The Evolution of Poverty During the Crisis in Indonesia, 1996 to 99

38 Pages Posted: 20 Apr 2016

See all articles by Asep Suryahadi

Asep Suryahadi

SMERU Research Institute

Sudarno Sumarto

SMERU Research Institute

Yusuf Suharso

The Social Monitoring & Early Response Unit Research Institute (SMERU)

Lant Pritchett

Harvard University - Harvard Kennedy School (HKS); Center for Global Development

Date Written: September 2000

Abstract

The relative price of food increased considerably during Indonesia's recent economic crisis, so the explicit (or implicit) choice of the weight given to the inflation rate for food prices dramatically affects calculations of the poverty rate.

Poverty is intrinsically a complex social construct, and even when it is narrowly defined by a deficit of consumption spending, many thorny issues arise in setting an appropriate poverty line.

Suryahadi, Sumarto, Suharso, and Pritchett limit themselves to examining how poverty - defined on a consistent, welfare-comparable basis - changed in Indonesia during a series of crises that began in August 1997. Using various data sets and studies, they develop a consistent series on poverty's evolution from February 1996 to August 1999.

Specifically, they study the appropriate method for comparing changes in poverty between the February 1996 and February 1999 Susenas surveys.

To set a poverty line for 1999 that is conceptually comparable to that for 1996 involves a standard issue of price deflation: How much would it cost in 1999 to purchase a bundle of goods that would produce the same level of material welfare as the money spent at the poverty line in 1996? Empirically, given major changes in the relative prices of food, the key issue is the weight given food prices in the price index.

Using different deflators produces a range of plausible estimates, but they produce two base cases: one working forward from 1996 and one working backward from 1999.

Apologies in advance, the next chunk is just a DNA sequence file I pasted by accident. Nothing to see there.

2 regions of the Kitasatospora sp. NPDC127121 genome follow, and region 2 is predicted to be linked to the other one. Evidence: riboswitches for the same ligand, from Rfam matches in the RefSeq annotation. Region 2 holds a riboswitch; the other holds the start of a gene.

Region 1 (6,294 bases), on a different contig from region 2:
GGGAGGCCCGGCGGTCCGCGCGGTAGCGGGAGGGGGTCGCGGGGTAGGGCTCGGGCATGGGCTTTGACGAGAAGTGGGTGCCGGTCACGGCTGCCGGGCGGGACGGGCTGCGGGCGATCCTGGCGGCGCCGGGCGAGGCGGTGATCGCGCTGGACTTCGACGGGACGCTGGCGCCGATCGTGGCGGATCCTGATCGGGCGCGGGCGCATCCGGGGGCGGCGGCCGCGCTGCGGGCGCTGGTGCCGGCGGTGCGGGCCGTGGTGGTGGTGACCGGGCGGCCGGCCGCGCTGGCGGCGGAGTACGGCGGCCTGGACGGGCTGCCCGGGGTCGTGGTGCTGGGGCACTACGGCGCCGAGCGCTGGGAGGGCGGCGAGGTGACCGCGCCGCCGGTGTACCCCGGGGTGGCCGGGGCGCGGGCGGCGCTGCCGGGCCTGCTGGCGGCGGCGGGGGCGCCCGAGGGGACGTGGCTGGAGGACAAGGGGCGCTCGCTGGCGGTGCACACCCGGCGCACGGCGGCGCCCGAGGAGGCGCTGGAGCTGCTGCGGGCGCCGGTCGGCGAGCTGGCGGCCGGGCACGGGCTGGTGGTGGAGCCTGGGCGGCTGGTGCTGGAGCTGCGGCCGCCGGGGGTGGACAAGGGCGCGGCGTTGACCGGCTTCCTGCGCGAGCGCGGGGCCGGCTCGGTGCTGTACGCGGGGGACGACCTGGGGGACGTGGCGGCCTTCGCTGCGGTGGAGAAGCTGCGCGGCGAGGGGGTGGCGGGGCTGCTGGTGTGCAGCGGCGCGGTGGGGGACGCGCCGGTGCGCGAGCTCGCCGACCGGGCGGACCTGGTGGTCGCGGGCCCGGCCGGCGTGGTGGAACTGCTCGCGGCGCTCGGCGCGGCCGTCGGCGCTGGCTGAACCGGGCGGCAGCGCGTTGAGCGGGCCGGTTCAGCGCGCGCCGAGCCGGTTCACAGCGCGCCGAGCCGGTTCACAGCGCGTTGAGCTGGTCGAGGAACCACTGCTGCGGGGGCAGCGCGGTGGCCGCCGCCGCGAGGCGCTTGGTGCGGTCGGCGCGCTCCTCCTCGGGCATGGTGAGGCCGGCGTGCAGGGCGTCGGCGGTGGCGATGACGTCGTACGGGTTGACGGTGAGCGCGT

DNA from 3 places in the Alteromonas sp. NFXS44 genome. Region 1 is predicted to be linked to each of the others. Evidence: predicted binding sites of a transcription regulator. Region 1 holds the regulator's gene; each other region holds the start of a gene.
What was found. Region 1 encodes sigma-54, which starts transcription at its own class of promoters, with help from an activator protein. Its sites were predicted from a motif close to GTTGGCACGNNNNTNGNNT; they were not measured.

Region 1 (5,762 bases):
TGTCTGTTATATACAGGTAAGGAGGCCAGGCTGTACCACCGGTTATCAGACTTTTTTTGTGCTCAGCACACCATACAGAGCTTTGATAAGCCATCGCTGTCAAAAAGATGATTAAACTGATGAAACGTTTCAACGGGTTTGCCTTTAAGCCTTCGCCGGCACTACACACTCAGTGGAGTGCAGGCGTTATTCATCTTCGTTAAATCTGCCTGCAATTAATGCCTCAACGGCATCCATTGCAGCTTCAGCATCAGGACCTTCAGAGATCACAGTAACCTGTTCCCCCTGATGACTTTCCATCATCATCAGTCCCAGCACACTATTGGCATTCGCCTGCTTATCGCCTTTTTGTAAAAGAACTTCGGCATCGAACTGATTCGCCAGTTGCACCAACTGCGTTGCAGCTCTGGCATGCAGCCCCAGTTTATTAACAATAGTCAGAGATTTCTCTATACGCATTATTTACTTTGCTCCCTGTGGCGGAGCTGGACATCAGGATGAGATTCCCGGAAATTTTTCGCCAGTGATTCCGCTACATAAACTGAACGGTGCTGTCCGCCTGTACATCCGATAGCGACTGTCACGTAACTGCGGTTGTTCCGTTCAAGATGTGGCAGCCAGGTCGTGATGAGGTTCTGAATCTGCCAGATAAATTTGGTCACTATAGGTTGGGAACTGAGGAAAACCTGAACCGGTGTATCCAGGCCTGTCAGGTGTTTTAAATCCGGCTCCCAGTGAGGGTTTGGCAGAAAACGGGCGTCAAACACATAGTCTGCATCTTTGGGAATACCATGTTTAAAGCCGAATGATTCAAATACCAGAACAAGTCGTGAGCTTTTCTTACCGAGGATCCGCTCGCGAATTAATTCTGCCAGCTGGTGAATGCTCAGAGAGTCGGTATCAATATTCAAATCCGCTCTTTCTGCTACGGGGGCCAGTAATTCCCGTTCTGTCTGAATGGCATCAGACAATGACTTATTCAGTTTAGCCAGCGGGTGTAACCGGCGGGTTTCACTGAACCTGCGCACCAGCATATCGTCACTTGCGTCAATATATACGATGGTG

If one accepts the official figure of 11.34 percent for February 1996, poverty increased from the immediate pre-crisis rate of about 7-8 percent in the second half of 1997 to the post-crisis rate of about 18-20 percent by September 1998 and 18.9 percent in February 1999.

If one begins from the best estimate of the poverty rate in February 1999 (27.1 percent), poverty rose by 9.6 percentage points from 17.5 percent in February 1996.

Since February 1999, poverty appears to have subsided considerably but - two years after the crisis started - is still substantially higher than it was immediately before the crisis.

This paper - a product of the Environment and Social Development Sector Unit, East Asia and Pacific Region - is part of a larger effort in the region to develop a national poverty strategy for Indonesia. Lant Pritchett may be contacted at lant_pritchett@harvard.edu.

Suggested Citation

Suryahadi, Asep and Sumarto, Sudarno and Suharso, Yusuf and Pritchett, Lant, The Evolution of Poverty During the Crisis in Indonesia, 1996 to 99 (September 2000). Available at SSRN: https://ssrn.com/abstract=632506

Asep Suryahadi

SMERU Research Institute ( email )

Jl. Cikini Raya No. 10A
Jakarta, 10330
Indonesia

HOME PAGE: http://www.smeru.or.id

Sudarno Sumarto

SMERU Research Institute ( email )

Jl. Tulung Agung No. 46
Jakarta, 10310
Indonesia

Yusuf Suharso

The Social Monitoring & Early Response Unit Research Institute (SMERU)

Jl. Cikini Raya No. 10A
Jakarta 10310, 10330
Indonesia

Lant Pritchett (Contact Author)

Harvard University - Harvard Kennedy School (HKS) ( email )

79 John F. Kennedy Street
Cambridge, MA 02138
United States
617-496-4562 (Phone)
617-496-2554 (Fax)

HOME PAGE: http://ksghome.harvard.edu/~lpritch/

Center for Global Development

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5th floor
Washington, DC 20036
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